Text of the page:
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The pilots of an Airbus A380 which turned left instead of right while conducting a missed approach to land at Sydney Airport, contrary to an air traffic control (ATC) instruction, were likely experiencing a high workload, an ATSB investigation found.
The Singapore Airlines A380 was operating a scheduled passenger service from Singapore to Sydney on 9 February 2020, with the flight crew—comprising the captain as pilot flying and the first officer as pilot not flying—having briefed before and during the flight on the forecast deteriorating weather at Sydney. Cleared for an ILS (instrument landing system) approach to Sydney Airport’s runway 16 right, the A380 encountered windershear while descending through about 1,000 feet. In response, the flight crew initiated a missed approach and advised air traffic control that they were ‘going around due to windshear’.
Air traffic control instructed the flight crew to turn right onto a heading of 270°. The first officer read back the heading, however, did not include the direction of the turn, and ATC did not correct the incomplete readback. The flight crew then commenced turning the aircraft left instead of right.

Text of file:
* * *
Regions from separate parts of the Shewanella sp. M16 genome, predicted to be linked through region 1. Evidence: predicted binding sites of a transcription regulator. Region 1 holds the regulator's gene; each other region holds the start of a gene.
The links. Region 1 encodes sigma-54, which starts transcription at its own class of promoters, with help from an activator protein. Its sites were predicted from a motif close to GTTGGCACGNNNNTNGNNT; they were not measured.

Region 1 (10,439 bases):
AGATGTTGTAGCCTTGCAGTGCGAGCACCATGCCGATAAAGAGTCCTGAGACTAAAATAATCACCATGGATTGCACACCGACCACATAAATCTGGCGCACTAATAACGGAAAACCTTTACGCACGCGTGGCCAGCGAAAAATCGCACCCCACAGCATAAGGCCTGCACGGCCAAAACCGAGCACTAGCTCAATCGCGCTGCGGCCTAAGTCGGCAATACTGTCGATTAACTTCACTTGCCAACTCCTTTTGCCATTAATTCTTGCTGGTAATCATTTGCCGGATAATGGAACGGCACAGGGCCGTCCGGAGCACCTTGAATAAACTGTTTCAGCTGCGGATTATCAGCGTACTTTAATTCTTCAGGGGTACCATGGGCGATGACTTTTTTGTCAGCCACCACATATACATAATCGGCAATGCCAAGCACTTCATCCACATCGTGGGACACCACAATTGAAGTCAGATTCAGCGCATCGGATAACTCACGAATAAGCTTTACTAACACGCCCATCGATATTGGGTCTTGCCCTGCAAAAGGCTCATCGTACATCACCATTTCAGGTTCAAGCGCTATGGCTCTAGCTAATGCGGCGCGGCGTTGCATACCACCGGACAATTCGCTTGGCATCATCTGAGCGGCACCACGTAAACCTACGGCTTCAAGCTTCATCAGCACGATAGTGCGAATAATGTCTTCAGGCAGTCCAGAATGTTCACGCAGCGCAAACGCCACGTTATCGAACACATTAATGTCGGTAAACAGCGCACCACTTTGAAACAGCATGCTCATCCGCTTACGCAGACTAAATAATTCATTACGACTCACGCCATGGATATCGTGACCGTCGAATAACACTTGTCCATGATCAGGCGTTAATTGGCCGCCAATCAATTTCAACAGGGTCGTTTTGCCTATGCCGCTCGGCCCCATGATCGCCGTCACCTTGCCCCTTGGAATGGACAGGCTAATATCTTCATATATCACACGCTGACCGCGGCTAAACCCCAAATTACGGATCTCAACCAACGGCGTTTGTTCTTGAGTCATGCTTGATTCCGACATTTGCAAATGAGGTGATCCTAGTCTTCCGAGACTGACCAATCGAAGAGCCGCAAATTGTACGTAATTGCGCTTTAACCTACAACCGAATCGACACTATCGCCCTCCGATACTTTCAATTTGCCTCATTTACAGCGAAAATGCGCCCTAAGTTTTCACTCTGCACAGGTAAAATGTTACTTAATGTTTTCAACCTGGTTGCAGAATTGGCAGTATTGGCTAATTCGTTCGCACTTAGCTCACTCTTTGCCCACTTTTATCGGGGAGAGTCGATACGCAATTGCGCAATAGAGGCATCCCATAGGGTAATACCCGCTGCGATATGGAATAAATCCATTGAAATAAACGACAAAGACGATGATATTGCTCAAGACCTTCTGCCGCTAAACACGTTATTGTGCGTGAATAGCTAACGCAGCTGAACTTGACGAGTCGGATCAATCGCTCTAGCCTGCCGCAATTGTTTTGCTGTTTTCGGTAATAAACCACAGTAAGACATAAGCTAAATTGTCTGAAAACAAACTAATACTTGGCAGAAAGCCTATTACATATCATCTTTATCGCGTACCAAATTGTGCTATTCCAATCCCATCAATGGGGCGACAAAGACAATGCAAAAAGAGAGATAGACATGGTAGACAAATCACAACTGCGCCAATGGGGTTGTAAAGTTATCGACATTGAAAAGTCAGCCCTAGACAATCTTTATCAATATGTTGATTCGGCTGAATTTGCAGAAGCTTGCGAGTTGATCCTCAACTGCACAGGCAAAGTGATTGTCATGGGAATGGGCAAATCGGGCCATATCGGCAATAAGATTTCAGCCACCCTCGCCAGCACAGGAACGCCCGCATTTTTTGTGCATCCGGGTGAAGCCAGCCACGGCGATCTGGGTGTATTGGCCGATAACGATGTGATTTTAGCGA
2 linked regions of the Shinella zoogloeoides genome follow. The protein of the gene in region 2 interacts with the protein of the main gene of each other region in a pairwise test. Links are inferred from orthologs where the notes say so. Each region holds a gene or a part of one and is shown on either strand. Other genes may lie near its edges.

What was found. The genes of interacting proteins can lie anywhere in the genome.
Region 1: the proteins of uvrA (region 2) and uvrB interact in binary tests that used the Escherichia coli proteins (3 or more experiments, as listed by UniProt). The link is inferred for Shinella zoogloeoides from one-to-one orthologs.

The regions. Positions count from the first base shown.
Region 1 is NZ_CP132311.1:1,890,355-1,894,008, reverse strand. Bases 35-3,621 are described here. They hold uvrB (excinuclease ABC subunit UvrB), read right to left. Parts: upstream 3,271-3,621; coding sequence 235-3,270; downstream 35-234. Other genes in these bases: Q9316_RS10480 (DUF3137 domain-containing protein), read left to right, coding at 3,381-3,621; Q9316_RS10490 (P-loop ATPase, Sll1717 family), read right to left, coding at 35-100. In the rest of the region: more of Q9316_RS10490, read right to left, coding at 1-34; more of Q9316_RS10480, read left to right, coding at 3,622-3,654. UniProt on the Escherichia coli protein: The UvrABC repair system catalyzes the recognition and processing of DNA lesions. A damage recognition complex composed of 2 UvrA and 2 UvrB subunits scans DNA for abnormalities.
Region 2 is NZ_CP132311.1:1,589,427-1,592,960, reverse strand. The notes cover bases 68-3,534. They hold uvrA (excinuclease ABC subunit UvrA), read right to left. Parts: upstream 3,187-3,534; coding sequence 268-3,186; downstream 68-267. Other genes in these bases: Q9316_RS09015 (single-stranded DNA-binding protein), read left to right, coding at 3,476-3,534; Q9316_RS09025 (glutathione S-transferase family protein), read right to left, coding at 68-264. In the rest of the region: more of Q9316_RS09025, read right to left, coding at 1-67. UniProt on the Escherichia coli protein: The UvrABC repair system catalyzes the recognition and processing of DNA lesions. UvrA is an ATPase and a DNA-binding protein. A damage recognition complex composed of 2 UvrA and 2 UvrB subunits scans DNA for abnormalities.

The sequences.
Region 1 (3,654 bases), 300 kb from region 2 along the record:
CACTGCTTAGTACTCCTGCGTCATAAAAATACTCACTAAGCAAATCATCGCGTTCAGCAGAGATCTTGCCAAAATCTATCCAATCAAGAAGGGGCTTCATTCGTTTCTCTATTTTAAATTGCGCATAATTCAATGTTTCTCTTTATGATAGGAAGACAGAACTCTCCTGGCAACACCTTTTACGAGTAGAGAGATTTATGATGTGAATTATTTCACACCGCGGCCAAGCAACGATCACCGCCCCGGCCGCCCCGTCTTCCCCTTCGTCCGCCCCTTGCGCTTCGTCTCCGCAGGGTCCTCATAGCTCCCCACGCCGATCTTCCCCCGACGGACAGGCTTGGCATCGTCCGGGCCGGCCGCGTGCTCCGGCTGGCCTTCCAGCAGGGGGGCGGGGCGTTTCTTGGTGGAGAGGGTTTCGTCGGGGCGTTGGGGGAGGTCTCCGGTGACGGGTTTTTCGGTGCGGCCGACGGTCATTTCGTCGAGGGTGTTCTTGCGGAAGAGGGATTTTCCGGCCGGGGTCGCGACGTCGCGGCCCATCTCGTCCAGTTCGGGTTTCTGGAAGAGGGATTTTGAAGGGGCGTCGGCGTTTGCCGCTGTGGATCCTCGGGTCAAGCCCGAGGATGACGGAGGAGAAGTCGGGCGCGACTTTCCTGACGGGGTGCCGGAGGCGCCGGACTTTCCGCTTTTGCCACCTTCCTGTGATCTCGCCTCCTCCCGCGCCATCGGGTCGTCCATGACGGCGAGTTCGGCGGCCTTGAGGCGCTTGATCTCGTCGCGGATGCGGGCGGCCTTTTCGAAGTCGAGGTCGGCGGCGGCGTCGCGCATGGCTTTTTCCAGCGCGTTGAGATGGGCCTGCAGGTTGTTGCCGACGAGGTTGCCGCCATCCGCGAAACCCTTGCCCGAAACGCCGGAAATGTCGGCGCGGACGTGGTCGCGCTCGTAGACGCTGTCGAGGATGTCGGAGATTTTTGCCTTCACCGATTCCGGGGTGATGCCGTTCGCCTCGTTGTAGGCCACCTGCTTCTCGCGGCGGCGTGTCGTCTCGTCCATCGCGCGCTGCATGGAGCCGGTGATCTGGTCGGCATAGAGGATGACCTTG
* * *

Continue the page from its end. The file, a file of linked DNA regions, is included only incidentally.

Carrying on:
Air traffic control subsequently issued a safety alert to the A380 flight crew, advised them of a Bombardier Dash 8 (DHC-8) aircraft about 6 NM (11 km) on final for runway 16 left, and instructed them to turn right and climb immediately. Air traffic control then instructed the flight crew of the Dash 8 to make a right turn in order to maintain separation with the A380. This in turn resulted in a loss of separation between the Dash 8 and a Boeing 737, which was on approach to runway 16 right.
The minimum distance between the Dash 8 and 737 aircraft reduced to 2.6 NM (4.8 km) laterally and 1,300 feet (397 m) vertically.
“The ATSB found that the A380 flight crew were likely experiencing a high workload managing a high-energy aircraft state as a result of conducting the windshear recovery and missed approach,” said ATSB acting Director Transport Safety Kerri Hughes.
“This, in combination with an expectation that they would be turning left, contributed to the flight crew mishearing the ATC instruction to turn right.”
Ms Hughes said the incident highlights the importance of readbacks to provide assurance that air traffic control instructions are correctly understood.
“The flight crew omitted the direction of the turn from their readback, which was not corrected by ATC. This was a missed opportunity to correct the misheard instruction,” she said.
“This incident highlights the importance of flight crew completing full readbacks, as well as controllers correcting any readback discrepancies immediately.”
In response to the incident, Singapore Airlines issued a notice to flight crew, highlighting strategies to manage high workload situations, as well as reiterating the importance of correct readbacks and acknowledgement from ATC.Last update 08 April 2021